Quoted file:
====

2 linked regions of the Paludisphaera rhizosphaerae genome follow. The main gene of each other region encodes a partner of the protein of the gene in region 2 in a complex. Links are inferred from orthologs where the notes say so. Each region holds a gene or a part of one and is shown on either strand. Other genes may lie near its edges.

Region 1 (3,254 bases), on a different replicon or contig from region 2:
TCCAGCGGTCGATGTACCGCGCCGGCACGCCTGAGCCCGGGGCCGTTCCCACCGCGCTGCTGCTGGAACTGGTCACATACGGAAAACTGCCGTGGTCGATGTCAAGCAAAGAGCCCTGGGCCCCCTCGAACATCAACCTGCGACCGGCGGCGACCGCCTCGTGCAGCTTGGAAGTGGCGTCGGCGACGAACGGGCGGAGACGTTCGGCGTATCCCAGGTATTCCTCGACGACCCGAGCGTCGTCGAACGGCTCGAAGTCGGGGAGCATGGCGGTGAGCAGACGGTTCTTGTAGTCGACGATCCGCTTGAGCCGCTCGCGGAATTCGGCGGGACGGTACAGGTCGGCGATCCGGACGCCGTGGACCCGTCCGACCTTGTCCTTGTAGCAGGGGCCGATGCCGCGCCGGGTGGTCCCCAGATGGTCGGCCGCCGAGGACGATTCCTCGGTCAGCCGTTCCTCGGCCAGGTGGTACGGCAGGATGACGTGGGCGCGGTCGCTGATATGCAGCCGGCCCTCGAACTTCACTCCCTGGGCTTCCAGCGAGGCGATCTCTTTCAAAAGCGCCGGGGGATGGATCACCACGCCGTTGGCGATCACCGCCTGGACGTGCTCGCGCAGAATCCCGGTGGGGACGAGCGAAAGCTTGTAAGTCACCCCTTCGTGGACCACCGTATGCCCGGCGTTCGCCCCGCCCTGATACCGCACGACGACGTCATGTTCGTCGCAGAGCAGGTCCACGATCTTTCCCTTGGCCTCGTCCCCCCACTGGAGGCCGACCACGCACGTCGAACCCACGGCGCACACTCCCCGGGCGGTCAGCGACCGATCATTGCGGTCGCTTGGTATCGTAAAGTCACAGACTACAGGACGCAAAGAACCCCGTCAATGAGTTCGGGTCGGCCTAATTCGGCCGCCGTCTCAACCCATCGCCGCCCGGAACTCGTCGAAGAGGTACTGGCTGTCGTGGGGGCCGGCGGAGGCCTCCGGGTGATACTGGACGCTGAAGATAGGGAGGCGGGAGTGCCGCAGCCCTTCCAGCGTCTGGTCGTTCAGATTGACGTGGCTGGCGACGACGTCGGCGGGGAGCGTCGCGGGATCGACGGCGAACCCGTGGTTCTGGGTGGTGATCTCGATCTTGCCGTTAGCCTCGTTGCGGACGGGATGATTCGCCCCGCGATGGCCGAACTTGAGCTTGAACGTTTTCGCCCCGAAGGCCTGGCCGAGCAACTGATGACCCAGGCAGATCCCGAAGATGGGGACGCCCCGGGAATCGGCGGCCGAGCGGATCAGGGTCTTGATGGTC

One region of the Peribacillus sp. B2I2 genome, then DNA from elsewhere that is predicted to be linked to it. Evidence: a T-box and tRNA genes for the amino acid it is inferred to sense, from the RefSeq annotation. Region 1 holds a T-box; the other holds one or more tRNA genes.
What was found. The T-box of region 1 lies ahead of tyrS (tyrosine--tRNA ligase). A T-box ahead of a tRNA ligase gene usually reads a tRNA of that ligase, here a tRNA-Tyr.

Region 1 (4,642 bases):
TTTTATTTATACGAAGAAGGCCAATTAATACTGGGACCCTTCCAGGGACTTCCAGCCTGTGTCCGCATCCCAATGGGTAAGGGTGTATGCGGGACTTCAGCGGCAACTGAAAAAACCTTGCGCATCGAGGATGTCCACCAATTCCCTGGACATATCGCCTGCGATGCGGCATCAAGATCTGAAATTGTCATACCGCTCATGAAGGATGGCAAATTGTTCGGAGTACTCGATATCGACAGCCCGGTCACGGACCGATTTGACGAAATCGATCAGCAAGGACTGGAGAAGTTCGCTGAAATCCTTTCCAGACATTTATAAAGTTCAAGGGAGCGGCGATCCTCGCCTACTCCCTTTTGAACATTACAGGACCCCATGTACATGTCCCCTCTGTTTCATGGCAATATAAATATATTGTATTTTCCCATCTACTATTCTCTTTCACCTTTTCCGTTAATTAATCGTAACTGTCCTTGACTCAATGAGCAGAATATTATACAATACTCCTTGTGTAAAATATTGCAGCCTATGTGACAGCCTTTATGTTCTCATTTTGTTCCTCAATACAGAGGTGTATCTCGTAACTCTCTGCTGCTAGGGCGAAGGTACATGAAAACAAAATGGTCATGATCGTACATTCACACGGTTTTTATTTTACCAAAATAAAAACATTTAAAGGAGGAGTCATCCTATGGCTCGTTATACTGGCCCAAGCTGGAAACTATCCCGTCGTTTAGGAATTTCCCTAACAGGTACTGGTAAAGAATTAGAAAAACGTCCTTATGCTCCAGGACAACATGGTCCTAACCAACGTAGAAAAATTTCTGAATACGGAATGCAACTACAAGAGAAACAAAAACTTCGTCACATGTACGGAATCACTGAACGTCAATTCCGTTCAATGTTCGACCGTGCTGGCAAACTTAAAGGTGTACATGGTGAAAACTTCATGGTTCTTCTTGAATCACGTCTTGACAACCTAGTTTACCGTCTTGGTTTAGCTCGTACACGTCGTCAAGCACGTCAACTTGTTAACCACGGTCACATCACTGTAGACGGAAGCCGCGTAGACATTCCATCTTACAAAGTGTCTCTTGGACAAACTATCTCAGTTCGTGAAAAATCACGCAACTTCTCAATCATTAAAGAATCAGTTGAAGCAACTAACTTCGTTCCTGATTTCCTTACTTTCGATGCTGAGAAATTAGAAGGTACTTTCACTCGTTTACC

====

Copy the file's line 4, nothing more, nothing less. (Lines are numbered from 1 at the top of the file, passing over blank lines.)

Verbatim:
One region of the Peribacillus sp. B2I2 genome, then DNA from elsewhere that is predicted to be linked to it. Evidence: a T-box and tRNA genes for the amino acid it is inferred to sense, from the RefSeq annotation. Region 1 holds a T-box; the other holds one or more tRNA genes.